“With some followers I have to shout, but with you I only have to whisper.”

“You are so patient, I know you will wait for me.”

These are both things that have been said to me (quoted as accurately as I remember them being said) by leaders who I dance with regularly. I have been told since I first began going to milongas that I am such a patient follower. As far as I can tell, this means that I don’t do my own thing. Not that I don’t embellish, which I do, but that if a leader pauses I won’t fill up that pause with extra ochos or other steps that I feel like including.

We have all seen those followers who take this to an extreme. The ones where the leader seems to be standing completely still, holding her at arm’s length, letting her do ochos and boleos and whatever seems to catch her fancy. But I have been told that even some women who are otherwise excellent to dance with still do this to some extent. It is common enough that I have had leaders comment on my ability to be patient and listen carefully since I began dancing.

I wonder why this aspect of my dancing is so noteworthy. That is, it isn’t clear to me why other followers don’t also dance like this. It is not as though I am entirely passive; I try to continually communicate my feelings, my sense of the music, etc with my leader. I embellish as I feel like it. With certain leaders, in certain situations, I even take some amount of control by backleading (or whatever you want to call it). But by and large I focus a lot of energy on listening. Doesn’t everyone?

I am reminded of something Johanna wrote recently about leading and following. It is so, so important for both people to spend time listening, and the follower happens to have the role of listening a greater percentage of the time. If I don’t hear the leader say anything, I don’t step. I may embellish as I wait, but I don’t try to guess. Sometimes this means standing and staring at each other for a moment before I “hear” what the leader is telling me – this happened much more often when I first started. The thing is, I don’t want to guess, I don’t want to repeat patterns … I want to follow his lead. I want to interpret his signals faithfully and with a feeling and character that is my own. That is what I love about following in Argentine Tango.


3 thoughts on “Listening

  1. Brava MT! Only by responding to what is led (or “listening” as you put it), will leads be compelled to speak more clearly, and find more interesting ways of saying things 🙂It is so very easy for me to correct poor leads – to compensate for poor “diction”. I too have started trying to do less of that, to allow my partner to rephrase if I don’t “understand”. In the pause that sometimes happens, I remain actively connected, and can sense my partner’s surprise at my lack of movement and his subsequent rise to the occasion 🙂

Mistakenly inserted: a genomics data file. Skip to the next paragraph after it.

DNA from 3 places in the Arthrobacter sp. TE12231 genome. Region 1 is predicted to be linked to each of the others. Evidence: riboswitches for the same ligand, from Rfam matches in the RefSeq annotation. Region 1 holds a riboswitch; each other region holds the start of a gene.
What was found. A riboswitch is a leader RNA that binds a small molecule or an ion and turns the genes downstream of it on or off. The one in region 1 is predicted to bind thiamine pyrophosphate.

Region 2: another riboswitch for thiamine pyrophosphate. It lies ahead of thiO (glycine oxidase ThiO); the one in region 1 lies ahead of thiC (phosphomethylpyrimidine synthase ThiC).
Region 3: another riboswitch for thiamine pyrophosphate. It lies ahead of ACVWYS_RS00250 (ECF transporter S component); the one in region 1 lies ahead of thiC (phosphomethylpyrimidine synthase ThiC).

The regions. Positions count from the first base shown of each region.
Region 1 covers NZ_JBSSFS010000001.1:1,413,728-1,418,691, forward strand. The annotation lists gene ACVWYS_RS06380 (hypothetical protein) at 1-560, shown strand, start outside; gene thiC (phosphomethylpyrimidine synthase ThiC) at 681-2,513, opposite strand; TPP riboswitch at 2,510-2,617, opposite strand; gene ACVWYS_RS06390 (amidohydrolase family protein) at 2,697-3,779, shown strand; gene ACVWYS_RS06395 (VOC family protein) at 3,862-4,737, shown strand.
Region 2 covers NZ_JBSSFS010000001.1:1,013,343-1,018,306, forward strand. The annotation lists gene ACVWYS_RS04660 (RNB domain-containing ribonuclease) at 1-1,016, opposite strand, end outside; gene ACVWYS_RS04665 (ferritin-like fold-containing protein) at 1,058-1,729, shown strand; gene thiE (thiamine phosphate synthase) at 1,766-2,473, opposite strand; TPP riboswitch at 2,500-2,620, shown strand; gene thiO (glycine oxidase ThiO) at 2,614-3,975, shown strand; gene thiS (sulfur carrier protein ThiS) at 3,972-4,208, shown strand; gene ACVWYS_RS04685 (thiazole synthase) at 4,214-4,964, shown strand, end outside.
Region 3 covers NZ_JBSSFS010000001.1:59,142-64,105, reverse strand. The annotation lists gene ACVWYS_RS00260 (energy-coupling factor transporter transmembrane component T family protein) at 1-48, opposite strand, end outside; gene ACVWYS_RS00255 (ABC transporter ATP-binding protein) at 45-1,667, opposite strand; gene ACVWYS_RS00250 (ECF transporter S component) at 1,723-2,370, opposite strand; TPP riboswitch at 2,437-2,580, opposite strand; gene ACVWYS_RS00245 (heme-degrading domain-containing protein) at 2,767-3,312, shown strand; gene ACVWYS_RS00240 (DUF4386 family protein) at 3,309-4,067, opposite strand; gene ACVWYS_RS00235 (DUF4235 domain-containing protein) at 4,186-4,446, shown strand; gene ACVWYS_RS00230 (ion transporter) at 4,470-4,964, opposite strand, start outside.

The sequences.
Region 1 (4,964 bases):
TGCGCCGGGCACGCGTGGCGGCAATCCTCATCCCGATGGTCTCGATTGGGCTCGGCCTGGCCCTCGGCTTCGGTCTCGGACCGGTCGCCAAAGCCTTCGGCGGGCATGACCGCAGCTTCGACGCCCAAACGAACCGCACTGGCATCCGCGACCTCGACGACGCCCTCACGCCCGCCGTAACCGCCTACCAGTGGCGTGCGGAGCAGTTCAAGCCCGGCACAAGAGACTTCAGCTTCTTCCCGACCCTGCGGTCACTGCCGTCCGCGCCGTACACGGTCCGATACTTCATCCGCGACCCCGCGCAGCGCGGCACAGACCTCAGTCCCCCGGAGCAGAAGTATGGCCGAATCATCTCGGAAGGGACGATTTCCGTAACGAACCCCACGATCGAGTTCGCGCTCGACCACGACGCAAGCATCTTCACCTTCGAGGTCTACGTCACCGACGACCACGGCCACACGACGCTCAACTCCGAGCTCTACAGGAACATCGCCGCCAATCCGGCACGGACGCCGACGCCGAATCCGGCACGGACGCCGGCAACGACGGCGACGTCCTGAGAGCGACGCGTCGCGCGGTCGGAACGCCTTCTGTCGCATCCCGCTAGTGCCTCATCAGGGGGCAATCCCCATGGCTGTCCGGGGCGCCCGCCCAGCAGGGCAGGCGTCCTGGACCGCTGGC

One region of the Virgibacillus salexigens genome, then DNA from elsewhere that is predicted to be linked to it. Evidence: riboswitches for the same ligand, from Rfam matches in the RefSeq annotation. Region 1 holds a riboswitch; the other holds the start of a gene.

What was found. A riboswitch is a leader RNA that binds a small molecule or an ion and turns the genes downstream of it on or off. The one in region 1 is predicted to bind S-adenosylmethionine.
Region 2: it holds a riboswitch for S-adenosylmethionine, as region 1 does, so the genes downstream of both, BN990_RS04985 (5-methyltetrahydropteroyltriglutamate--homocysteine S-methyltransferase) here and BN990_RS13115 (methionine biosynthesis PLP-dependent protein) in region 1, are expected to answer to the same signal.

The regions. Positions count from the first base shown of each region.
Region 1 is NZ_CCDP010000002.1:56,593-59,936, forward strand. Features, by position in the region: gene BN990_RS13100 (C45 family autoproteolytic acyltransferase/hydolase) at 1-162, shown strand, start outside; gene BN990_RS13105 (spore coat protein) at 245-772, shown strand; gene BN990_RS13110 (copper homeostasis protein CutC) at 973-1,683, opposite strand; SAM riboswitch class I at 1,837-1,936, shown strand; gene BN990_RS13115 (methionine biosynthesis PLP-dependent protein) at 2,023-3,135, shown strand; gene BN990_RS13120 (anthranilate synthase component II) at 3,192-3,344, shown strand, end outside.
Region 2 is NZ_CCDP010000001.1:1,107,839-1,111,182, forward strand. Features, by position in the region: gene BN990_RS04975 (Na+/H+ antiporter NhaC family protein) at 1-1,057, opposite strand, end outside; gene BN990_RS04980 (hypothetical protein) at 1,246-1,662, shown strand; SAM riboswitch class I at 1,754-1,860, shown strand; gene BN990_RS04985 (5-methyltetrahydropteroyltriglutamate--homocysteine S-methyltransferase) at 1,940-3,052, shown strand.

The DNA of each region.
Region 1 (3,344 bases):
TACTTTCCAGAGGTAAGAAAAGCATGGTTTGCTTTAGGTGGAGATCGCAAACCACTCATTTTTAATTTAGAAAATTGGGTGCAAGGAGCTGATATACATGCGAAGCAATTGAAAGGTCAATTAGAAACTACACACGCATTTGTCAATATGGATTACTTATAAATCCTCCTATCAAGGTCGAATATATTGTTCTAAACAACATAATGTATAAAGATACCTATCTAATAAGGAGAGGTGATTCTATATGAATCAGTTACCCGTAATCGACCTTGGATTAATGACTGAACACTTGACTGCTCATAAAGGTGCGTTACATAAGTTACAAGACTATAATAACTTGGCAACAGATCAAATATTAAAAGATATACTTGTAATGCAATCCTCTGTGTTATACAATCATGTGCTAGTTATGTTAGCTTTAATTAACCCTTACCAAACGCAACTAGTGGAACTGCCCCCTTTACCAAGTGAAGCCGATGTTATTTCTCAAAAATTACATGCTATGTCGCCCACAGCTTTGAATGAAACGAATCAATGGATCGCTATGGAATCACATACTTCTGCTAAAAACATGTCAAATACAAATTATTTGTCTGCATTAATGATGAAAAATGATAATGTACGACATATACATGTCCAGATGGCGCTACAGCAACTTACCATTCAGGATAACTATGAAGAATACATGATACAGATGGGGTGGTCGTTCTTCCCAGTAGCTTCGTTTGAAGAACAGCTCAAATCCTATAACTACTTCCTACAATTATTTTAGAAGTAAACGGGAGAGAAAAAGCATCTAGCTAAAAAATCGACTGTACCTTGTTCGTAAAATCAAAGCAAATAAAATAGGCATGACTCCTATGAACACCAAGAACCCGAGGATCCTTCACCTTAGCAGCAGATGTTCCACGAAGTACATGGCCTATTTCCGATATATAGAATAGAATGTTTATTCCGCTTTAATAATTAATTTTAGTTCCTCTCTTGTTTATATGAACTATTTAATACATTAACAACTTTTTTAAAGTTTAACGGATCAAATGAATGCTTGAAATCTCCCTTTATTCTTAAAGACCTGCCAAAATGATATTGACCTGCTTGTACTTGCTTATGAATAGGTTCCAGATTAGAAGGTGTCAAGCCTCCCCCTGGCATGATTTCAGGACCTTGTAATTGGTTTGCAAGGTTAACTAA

2. MT, I’m going to chime in here, as I think you’re quoting me above (the second one–I’m not poetic enough for the first). Your post got me thinking about what characteristics in a follower make her most desirable to dance with. I think it comes down to three things: patience, attentiveness, and responsiveness. Patience is the discipline to wait for the lead, and enjoying the moments when the only thing present is the energy of the embrace. It is the knowledge that some of the best parts of tango come when you are not moving. You understand this.Attentiveness is showing, through your body and the embrace that you are prepared to accept my lead, and that your attention is intensely focused on listening to my body as it provides the lead. That is what I mean when I say you are quiet. It does not imply anything passive–indeed it is quite the opposite. Kind of like cupping your hand to your ear to hear better. Because you are quiet and attentive, I can lead you with very small and subtle movements–something that, for me, is very satisfying.As an aside, I, as a leader, must also be attentive. To the extent that the surrounding environment allows, my attention is entirely focused on the music and the movement of your body in response to my lead. This is what is attractive to me about dancing in close embrace. Because I cannot see what your body is doing, I must sense it through the embrace, and that requires focused attention, and it also requires me to use my senses in ways that I generally don’t encounter in everyday life.Responiveness is the way in which you respond to the lead, and I’m not talking about steps and ochos. It has to do with matching the power of the lead. The music I most like to dance to has a lot of dynamics, and the amount of power with which I dance reflects those dynamics. In a high-quality and satisfying dance, the follower is able to hear the dynamics and respond by matching the power of the lead. You excel at this and that’s why I look for you when the DiSarli and Pugliese come on.a bientot,’round Midnight

  3. Ah yes, I see. I think the responsiveness you talk about is part of what I put in the package of musicality – dynamic contrast and the like. The attentiveness is part of that right brain “listening” we were talking about. And the patience was that moment in the DiSarli when I am pretty sure we weren’t moving but I remember that we were still dancing. 🙂

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